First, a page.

Tenancy Disputes & What You Can Do As A Landlord
Tenancy disputes are a common issue in today’s urban society. Often the main reason for them arises from a lack of knowledge of housing laws and tenancy rights – both tenant and landlord.
In Malaysia, there aren’t really any specific laws for tenancies the same way (for example), crime is covered in the Penal Code or traffic regulations in the Road Transport Act. Many disputes can be avoided and/or resolved if tenancy agreements are in place. Tenancy agreements are seldom included in rental practices as non-written agreements (i.e. verbal) are still valid and enforceable. It is however, strongly recommended to have a paper trail when entering any agreements with legal issues such as this because y’know, people can do things like forget stuff or maybe on a whim suddenly decide, “Hey! The thing never happened!”. The principle of ‘freedom to contract’ must be in play when entering a tenancy agreement. Both parties are entitled to negotiate the terms within the contract and it is important to note that “standard contracts” do not exist.
If you are a landlord, extra care must be taken to manage your tenants. Any notice of termination/eviction must be given with the period stated in the agreement. Make sure any agreements you have with your tenants also covers items like damages, repairs, renovations, maintenance etc.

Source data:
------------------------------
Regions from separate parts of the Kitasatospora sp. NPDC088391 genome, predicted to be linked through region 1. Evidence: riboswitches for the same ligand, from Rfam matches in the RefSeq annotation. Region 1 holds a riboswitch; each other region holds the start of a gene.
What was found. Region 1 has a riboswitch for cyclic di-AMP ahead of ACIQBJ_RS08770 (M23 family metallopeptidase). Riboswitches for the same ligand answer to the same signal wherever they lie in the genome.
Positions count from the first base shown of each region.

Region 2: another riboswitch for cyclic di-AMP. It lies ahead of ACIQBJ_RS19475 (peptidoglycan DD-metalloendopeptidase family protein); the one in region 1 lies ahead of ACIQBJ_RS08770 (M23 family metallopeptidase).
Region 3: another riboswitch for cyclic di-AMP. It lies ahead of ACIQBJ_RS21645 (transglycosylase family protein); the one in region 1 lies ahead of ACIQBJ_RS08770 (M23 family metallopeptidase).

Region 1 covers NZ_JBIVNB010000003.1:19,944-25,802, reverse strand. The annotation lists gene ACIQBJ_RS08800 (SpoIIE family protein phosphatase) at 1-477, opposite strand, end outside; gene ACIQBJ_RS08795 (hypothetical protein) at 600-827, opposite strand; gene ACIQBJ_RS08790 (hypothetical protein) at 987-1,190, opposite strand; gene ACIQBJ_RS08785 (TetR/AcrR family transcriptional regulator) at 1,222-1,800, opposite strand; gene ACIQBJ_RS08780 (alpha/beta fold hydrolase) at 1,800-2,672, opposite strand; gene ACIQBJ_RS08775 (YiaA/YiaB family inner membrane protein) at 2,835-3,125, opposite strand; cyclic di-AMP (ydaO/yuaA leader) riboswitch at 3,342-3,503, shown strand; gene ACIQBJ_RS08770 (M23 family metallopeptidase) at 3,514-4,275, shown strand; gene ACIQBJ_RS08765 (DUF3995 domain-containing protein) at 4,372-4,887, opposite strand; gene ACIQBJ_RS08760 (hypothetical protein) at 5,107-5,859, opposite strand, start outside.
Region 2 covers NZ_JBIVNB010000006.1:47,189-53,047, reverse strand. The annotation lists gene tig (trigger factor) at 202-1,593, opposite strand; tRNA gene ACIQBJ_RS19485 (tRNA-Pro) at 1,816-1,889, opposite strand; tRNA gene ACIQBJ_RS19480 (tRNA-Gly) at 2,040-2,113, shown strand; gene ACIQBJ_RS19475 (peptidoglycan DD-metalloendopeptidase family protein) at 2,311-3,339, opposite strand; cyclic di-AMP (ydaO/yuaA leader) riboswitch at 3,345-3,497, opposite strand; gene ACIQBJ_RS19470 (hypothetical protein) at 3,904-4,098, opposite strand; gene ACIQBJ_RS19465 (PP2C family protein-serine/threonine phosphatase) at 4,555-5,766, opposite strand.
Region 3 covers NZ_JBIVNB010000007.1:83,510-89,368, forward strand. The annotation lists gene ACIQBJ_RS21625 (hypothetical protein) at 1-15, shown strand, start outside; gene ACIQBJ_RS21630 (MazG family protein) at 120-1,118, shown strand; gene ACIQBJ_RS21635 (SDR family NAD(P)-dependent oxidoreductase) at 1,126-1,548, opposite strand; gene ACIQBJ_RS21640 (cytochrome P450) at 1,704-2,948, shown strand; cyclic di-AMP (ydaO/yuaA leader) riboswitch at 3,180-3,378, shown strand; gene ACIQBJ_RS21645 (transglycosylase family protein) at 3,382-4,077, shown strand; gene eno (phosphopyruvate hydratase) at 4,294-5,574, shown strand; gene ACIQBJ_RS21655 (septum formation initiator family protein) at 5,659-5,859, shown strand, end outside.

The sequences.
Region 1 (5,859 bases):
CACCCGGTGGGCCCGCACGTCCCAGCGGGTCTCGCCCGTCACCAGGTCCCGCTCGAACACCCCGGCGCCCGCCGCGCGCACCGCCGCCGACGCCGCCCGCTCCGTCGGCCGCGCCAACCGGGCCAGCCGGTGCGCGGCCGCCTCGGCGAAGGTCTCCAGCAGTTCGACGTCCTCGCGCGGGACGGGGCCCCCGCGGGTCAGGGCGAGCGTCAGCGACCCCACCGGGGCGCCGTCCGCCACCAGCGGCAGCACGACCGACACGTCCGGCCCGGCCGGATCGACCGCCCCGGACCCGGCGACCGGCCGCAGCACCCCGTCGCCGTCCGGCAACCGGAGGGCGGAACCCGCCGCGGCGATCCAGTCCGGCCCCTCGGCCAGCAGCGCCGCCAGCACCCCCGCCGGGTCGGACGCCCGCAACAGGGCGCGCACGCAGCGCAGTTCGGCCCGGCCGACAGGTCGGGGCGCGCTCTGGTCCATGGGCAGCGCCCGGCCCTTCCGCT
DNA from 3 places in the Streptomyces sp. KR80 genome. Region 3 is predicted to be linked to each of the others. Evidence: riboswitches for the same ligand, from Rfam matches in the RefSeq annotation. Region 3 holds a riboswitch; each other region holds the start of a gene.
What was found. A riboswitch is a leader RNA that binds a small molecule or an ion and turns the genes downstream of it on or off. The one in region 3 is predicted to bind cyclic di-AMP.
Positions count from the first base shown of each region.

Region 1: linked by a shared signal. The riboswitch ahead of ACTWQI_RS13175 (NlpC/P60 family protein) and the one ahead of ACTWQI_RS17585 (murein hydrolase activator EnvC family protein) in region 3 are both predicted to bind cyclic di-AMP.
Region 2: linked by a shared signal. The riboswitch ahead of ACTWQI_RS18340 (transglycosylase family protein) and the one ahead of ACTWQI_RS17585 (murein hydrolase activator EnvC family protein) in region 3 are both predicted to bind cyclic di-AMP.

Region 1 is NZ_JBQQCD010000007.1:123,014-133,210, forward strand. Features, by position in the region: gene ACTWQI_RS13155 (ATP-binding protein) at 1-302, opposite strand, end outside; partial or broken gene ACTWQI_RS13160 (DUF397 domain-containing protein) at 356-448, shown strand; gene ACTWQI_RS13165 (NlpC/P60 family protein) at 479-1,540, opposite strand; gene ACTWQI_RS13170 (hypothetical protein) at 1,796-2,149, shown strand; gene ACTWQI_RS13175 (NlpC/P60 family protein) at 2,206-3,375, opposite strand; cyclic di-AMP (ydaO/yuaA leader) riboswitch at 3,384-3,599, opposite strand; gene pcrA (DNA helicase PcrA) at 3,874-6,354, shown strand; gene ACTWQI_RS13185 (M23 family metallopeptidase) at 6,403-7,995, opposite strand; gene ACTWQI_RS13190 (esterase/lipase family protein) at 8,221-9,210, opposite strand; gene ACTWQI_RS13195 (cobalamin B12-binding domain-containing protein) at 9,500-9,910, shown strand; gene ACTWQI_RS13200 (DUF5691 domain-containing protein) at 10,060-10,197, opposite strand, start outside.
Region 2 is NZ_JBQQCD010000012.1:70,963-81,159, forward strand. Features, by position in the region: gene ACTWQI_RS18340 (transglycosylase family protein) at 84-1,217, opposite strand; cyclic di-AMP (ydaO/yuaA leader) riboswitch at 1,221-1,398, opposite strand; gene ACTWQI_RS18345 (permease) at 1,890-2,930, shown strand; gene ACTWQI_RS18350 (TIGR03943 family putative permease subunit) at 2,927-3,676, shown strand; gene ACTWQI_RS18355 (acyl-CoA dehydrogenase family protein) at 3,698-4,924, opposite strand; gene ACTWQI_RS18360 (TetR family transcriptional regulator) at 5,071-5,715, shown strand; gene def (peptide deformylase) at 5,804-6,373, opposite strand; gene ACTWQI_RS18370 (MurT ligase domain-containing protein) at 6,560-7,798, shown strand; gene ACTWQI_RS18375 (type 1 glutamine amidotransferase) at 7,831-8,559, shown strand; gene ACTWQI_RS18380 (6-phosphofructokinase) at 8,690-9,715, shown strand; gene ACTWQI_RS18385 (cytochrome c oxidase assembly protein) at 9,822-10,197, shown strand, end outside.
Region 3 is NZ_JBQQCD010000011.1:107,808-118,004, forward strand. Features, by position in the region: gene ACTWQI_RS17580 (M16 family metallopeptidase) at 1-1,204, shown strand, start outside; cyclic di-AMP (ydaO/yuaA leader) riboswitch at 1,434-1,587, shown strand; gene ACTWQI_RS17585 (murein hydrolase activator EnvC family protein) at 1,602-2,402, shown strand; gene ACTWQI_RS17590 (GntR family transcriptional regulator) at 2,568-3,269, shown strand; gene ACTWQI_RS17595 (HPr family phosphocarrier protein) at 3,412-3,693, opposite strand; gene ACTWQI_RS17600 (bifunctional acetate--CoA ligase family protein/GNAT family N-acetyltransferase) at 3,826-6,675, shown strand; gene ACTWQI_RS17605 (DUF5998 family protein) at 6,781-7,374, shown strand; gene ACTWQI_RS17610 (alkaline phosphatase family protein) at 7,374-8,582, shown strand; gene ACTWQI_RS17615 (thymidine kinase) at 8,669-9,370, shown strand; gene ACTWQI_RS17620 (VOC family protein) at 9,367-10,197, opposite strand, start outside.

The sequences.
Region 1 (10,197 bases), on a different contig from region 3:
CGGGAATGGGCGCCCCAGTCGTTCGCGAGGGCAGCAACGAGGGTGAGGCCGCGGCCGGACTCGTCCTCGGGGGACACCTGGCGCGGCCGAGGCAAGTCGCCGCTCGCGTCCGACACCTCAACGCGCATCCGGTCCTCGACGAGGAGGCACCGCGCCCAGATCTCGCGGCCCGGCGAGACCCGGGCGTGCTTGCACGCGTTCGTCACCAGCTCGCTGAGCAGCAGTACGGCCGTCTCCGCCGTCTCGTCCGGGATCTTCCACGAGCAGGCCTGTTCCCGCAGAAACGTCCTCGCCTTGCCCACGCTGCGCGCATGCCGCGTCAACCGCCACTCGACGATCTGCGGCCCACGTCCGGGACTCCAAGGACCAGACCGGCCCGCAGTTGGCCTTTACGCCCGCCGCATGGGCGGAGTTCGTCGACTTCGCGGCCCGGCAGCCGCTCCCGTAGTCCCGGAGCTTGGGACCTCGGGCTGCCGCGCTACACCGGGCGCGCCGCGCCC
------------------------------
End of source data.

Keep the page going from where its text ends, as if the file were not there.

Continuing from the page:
When faced with a tenancy dispute, ensure that you remain calm and attempt to talk it out regardless landlord or tenant. Meeting face-to-face in a public space may be the better option compared to texting/calling. If you’re seriously tempted to punch each other in the face during these talks, you might want to try mediation. This is basically getting a neutral third party to help facilitate communication and negotiations. (Here’s my favourite anger management tip. Remember, the one on the left is Phillip. -ed) Should mediation and informal communication fail, landlords are often at the most disadvantage. For example, a tenant hasn’t paid you rent for several months and refuses to vacate the premises despite having been served the proper notices. Landlords cannot evict tenants and/or regain possession of the premises without a court order.
However, the landlord can apply for a distress action under the Distress Act 1951. If successful, the court will issue a Warrant of Distress for the recovery of the rental due to the landlord (for a period of not more than 12 months). There is also a court order you can obtain (under the Eviction Order, Specific Relief Act 1950) to help recover possession of the property from your tenant.
If the tenant changes the locks to prevent you from entering, do not attempt to forcibly enter the premises or disconnect utility supplies! This could result in unfavorable legal action against you.
Instead, file a police report and break the lock in the presence of a police officer. Gather as much evidence as you can (e.g. photos of the interior) to protect yourself in case your tenant claims loss of property. Lastly, put up notices at the front of the property informing your tenant that you have made a police report.